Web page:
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My CarPC shocked me with 20V AC at USB ground! Where's it from?

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  • My CarPC shocked me with 20V AC at USB ground! Where's it from?

    Hi all,

    I've been working toward the final installation of my CarPC. Currently, I have a 1.3GHZ Athlon running off a normal ATX PSU that is powered by a Jensen 300 watt 12V to 120V AC inverter. The inverter is powered and grounded at the same site as my main amplifier.

    Here's the weird part...while installing my system, with the computer and inverter on, but the amplifer and headunit off, I brushed up against my metal-handled gearshift (a direct chassis ground, more or less) while also touching an exposed USB ground (the metal part that forms the plug) and noticed a distinct tingling feeling that I unfortunately recognized as a significant amount of voltage passing through my body...not a good thing, but fortunately not high enough current to hurt me.

    So, I got out my trusty multimeter and measured the voltage drop between the USB ground and the gearshift...it was 20V AC (!!!!! not DC) and present in all of what I would consider to be computer "grounds" (the ATX PSU case, the monitor cable shielding, the audio out cable ground, etc...). The odd thing is that the computer posts, boots, and runs without issue, and the system otherwise works perfectly...despite buzzing badly when the computer audio is connected to the AUX input of my head unit, which I now suspect is directly related to the 20V AC signal that was apparently present whenever I connected the headunit and the carpc.

    I figure that the current/voltage MUST be coming from either the inverter or some strange short in the PSU. To my knowledge, 20V is not a common computer power supply voltage, and the inverter should be producing somewhere between 115 to 130V AC.

    Any questions/comments/advice are welcome. I can provide further info if needed.

    Gregory

    An amateur built the Ark. The Titanic was built by professionals.

  • #2
    try to reground or try to swap out the psu / inverter

    Comment


    • #3
      Inverters some times don't ground their outputs. Measure the voltage between the ground of the - input (12 volt battery) and the ground terminal of the AC plug, or the neutral line. If your inverter doesn't suck, you'll measure no voltage there. If it sucks, you'll get a voltage. I'm guessing it sucks.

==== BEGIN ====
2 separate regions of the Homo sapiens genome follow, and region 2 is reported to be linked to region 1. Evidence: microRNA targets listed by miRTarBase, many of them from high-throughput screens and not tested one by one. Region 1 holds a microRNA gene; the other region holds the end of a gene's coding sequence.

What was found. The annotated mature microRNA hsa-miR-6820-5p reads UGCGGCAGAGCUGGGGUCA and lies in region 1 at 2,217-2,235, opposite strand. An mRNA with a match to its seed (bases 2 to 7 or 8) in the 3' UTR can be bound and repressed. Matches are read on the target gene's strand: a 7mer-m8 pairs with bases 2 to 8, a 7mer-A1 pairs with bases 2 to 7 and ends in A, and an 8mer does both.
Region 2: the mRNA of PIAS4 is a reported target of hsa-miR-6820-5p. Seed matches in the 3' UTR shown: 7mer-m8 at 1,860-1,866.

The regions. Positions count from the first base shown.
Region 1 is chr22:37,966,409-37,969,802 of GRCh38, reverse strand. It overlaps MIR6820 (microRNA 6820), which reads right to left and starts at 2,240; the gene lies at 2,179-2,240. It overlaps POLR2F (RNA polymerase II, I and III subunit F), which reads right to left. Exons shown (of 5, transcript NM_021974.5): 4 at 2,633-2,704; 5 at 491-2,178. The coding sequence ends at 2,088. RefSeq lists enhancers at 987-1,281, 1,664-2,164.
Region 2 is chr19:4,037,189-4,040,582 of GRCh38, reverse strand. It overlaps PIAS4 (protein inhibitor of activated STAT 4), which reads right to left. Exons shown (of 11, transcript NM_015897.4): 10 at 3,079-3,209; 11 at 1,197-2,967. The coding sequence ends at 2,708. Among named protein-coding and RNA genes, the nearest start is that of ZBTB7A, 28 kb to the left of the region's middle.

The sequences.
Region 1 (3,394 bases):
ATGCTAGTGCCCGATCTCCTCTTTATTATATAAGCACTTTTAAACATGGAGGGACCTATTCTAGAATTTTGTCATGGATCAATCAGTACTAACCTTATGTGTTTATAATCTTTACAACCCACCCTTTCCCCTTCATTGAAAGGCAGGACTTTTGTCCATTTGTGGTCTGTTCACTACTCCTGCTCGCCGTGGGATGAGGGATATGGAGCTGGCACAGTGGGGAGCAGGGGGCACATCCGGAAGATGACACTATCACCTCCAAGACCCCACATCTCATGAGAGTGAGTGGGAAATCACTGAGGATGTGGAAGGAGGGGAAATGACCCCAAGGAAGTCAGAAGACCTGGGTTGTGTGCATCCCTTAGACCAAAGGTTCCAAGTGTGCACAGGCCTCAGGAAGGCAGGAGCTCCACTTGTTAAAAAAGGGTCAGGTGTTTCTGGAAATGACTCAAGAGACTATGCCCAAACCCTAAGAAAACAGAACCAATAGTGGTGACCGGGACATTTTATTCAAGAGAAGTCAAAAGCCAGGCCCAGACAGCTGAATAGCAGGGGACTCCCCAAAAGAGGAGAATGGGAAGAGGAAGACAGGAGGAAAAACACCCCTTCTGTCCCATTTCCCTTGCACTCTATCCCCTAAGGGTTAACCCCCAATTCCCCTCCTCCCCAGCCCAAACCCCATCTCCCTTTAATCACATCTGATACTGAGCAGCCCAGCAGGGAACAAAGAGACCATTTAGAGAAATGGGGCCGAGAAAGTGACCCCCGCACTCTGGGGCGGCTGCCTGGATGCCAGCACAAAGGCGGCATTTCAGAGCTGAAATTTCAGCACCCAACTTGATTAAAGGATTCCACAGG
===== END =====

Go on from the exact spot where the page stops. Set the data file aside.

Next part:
Some inverters that suck, won't work if you try to short the input ground to the output ground. Try it with the 10 amp setting of your meter and see if it draws any AC or DC current. Then you will get the idea of how much suckness your up against.

      Cheers,

      Jeff
      MPEGBOX - Plexiglass Computer
      www.mpegbox.com

      Comment


      • #4
        Thanks...that was an useful answer, and without sarcasm, an unusual thing for this board. But, I have a question...since the inverter is outputting AC current and the ground is 12V DC, what setting should I use on the multimeter to measure the voltage AC or DC? I ask this so I can get an accurate measurement, not because I'm worried about shorting stuff out...I'm well past that worry now.

        Gregory

        An amateur built the Ark. The Titanic was built by professionals.

        Comment


        • #5
          Originally posted by parksgm
          Thanks...that was an useful answer, and without sarcasm, an unusual thing for this board. But, I have a question...since the inverter is outputting AC current and the ground is 12V DC, what setting should I use on the multimeter to measure the voltage AC or DC? I ask this so I can get an accurate measurement, not because I'm worried about shorting stuff out...I'm well past that worry now.

          Gregory

          Well mos tlikley you'll be seeing AC current and voltage because the inverter is producing a AC output. I'd do all the measurements on the AC setting. It's also useful to know the DC component for reference. For instance, you could have a 20 volt AC signal riding on a 10 volt DC signal. In otherwords, if your meter is measuring 10 volts DC and 20 volts AC, it is possible that you have a signal that is centered around 12 volts and not ground. IE going from 0 volts, up to 20 volts, back to zero.. Rather than going from -10 to +10..


          -Jeff
          MPEGBOX - Plexiglass Computer
          www.mpegbox.com

          Comment


          • #6
            Gotcha...wouldn't have considered both AC and DC voltage riding together, but certainly a possiblity. Haven't had a chance to check it out yet, but I will soon.

            On the other hand, I'm tired of the inverter, as I need greater control over startup and shutdown...I think I'm might take the plunge and buy a DC-DC PSU (M2-ATX). Hopefully that will be enough to run my 1.3GHZ Athlon, fan, 512MB, and 20GB laptop HDD, and two USB devices without trouble.

            Thanks for the help.

            Gregory

            An amateur built the Ark. The Titanic was built by professionals.

            Comment

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